Analytical Methods for a Learning Health System: 3. Analysis of Observational Studies

Analytical Methods for a Learning Health System: 3. Analysis of Observational Studies

Published: Dec 07, 2017
Publisher: eGEMs, vol. 5, no. 1

Michael Stoto

Michael Oakes

Elizabeth Stuart

Randall Brown

Elisa L. Priest

The third paper in a series on how learning health systems can use routinely collected electronic health data (EHD) to advance knowledge and support continuous learning, this review describes how analytical methods for individual-level electronic health data EHD, including regression approaches, interrupted time series (ITS) analyses, instrumental variables, and propensity score methods, can also be used to address the question of whether the intervention “works.”

The two major potential sources of bias in non-experimental studies of health care interventions are that the treatment groups compared do not have the same probability of treatment or exposure and the potential for confounding by unmeasured covariates. Although very different, the approaches presented in this chapter are all based on assumptions about data, causal relationships, and biases. For instance, regression approaches assume that the relationship between the treatment, outcome, and other variables is properly specified, all of the variables are available for analysis (i.e., no unobserved confounders) and measured without error, and that the error term is independent and identically distributed. The instrumental variables approach requires identifying an instrument that is related to the assignment of treatment but otherwise has no direct on the outcome. Propensity score methods approaches, on the other hand, assume that there are no unobserved confounders. The epidemiological designs discussed also make assumptions, for instance that individuals can serve as their own control.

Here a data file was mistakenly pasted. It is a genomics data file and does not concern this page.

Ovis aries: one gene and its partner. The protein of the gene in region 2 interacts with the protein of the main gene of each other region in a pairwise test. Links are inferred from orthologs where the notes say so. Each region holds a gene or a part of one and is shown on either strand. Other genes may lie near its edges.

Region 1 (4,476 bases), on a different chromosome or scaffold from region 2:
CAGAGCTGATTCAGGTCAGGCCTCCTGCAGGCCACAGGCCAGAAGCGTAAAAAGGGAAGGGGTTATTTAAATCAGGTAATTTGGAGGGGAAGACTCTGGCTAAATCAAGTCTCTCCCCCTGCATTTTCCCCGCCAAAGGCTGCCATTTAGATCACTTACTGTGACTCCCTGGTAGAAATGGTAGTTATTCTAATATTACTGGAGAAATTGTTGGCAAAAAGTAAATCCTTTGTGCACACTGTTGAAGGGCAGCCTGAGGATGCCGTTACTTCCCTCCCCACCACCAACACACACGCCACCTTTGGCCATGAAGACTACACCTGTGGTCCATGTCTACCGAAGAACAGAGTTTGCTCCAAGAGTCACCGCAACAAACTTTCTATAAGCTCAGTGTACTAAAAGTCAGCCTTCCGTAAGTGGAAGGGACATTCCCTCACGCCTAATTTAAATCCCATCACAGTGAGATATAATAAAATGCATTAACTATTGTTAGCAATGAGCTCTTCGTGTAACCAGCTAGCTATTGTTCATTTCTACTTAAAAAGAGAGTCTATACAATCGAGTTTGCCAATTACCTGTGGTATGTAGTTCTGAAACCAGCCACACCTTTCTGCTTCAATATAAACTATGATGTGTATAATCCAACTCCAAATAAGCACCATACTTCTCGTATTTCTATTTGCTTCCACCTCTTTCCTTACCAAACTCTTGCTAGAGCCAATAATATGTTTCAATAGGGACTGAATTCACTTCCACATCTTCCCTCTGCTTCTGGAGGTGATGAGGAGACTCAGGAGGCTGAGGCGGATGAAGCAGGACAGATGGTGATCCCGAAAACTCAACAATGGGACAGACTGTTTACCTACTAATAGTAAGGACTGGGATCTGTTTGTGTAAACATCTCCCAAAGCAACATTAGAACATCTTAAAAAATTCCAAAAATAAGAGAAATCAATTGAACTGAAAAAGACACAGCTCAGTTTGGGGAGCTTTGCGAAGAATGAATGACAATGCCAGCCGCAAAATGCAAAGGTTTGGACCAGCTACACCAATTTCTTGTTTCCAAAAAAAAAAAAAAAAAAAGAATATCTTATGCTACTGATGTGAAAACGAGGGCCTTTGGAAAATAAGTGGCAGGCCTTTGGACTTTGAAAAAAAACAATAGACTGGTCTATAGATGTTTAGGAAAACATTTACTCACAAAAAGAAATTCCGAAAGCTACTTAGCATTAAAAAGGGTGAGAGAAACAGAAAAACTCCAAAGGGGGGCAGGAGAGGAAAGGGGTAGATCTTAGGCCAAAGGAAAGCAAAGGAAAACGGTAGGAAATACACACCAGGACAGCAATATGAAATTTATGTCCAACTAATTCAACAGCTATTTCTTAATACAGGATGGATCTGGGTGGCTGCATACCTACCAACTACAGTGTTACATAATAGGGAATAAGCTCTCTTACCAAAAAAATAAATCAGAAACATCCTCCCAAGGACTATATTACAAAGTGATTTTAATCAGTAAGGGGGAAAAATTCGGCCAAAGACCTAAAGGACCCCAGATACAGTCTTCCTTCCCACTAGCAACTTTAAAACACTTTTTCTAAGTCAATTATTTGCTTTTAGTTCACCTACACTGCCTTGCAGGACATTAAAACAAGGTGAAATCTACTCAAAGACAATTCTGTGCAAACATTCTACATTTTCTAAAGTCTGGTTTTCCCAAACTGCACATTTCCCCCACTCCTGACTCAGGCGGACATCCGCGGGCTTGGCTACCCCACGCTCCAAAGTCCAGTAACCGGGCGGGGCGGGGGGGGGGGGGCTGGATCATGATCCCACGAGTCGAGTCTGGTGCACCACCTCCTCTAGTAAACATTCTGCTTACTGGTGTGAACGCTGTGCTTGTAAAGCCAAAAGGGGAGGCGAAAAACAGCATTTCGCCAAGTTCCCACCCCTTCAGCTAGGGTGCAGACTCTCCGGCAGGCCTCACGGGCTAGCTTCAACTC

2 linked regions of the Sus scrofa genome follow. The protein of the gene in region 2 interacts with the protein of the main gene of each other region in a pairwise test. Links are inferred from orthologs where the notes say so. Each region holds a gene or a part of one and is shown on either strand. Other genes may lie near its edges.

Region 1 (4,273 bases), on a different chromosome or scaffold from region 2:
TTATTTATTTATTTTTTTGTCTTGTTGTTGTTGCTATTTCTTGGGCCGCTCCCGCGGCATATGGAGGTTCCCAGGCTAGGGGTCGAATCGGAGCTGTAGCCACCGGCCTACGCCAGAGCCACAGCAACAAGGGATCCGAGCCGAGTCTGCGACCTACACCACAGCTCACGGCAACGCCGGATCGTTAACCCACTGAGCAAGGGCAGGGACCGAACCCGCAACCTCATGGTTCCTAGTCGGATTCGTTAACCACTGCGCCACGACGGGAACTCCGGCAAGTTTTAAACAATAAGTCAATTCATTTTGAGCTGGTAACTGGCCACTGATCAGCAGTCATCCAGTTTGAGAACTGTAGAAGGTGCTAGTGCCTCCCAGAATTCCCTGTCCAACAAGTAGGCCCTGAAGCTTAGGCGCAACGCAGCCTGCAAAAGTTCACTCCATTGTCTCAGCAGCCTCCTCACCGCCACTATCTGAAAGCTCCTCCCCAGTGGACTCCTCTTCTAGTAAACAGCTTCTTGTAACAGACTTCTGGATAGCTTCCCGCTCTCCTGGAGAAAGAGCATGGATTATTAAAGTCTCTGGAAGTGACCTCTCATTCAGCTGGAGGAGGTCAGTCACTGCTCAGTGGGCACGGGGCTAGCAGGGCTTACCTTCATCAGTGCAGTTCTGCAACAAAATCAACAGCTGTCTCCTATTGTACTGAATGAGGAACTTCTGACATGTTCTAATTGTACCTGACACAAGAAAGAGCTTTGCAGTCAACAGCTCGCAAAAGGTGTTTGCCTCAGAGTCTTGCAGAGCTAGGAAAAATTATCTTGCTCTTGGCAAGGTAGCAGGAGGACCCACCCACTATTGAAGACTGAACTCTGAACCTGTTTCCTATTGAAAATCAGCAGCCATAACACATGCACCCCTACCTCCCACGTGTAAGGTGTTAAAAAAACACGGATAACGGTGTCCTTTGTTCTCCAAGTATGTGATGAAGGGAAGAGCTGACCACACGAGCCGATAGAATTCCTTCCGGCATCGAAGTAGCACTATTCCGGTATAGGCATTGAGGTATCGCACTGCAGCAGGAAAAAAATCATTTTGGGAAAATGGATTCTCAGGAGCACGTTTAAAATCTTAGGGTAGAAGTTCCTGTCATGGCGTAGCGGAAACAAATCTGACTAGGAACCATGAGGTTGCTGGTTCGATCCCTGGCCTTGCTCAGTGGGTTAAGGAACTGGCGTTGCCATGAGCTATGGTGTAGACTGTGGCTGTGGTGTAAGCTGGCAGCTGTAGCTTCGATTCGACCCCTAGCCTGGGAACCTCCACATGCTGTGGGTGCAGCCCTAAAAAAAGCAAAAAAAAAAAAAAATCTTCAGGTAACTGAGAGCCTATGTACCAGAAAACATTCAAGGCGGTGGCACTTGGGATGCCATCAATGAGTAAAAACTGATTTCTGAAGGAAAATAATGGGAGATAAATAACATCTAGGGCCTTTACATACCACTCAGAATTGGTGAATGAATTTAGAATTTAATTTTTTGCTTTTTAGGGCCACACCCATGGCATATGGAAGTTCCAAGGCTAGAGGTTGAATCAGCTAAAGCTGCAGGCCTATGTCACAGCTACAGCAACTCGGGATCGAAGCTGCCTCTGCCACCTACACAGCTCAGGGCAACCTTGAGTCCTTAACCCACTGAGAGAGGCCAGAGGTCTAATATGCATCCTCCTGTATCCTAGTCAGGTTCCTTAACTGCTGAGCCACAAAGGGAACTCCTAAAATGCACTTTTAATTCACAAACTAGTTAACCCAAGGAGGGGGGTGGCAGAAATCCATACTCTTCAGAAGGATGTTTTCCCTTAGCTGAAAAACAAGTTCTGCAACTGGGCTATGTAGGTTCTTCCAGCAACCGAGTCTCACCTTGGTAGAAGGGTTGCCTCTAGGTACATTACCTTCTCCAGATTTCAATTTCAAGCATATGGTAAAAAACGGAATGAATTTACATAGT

To properly address these assumptions, analysts should conduct sensitivity analyses within the assumptions of each method to assess the potential impact of what cannot be observed. Researchers also should analyze the same data with different analytical approaches that make alternative assumptions, and to apply the same methods to different data sets. Finally, different analytical methods, each subject to different biases, should be used in combination and together with different designs, to limit the potential for bias in the final results.

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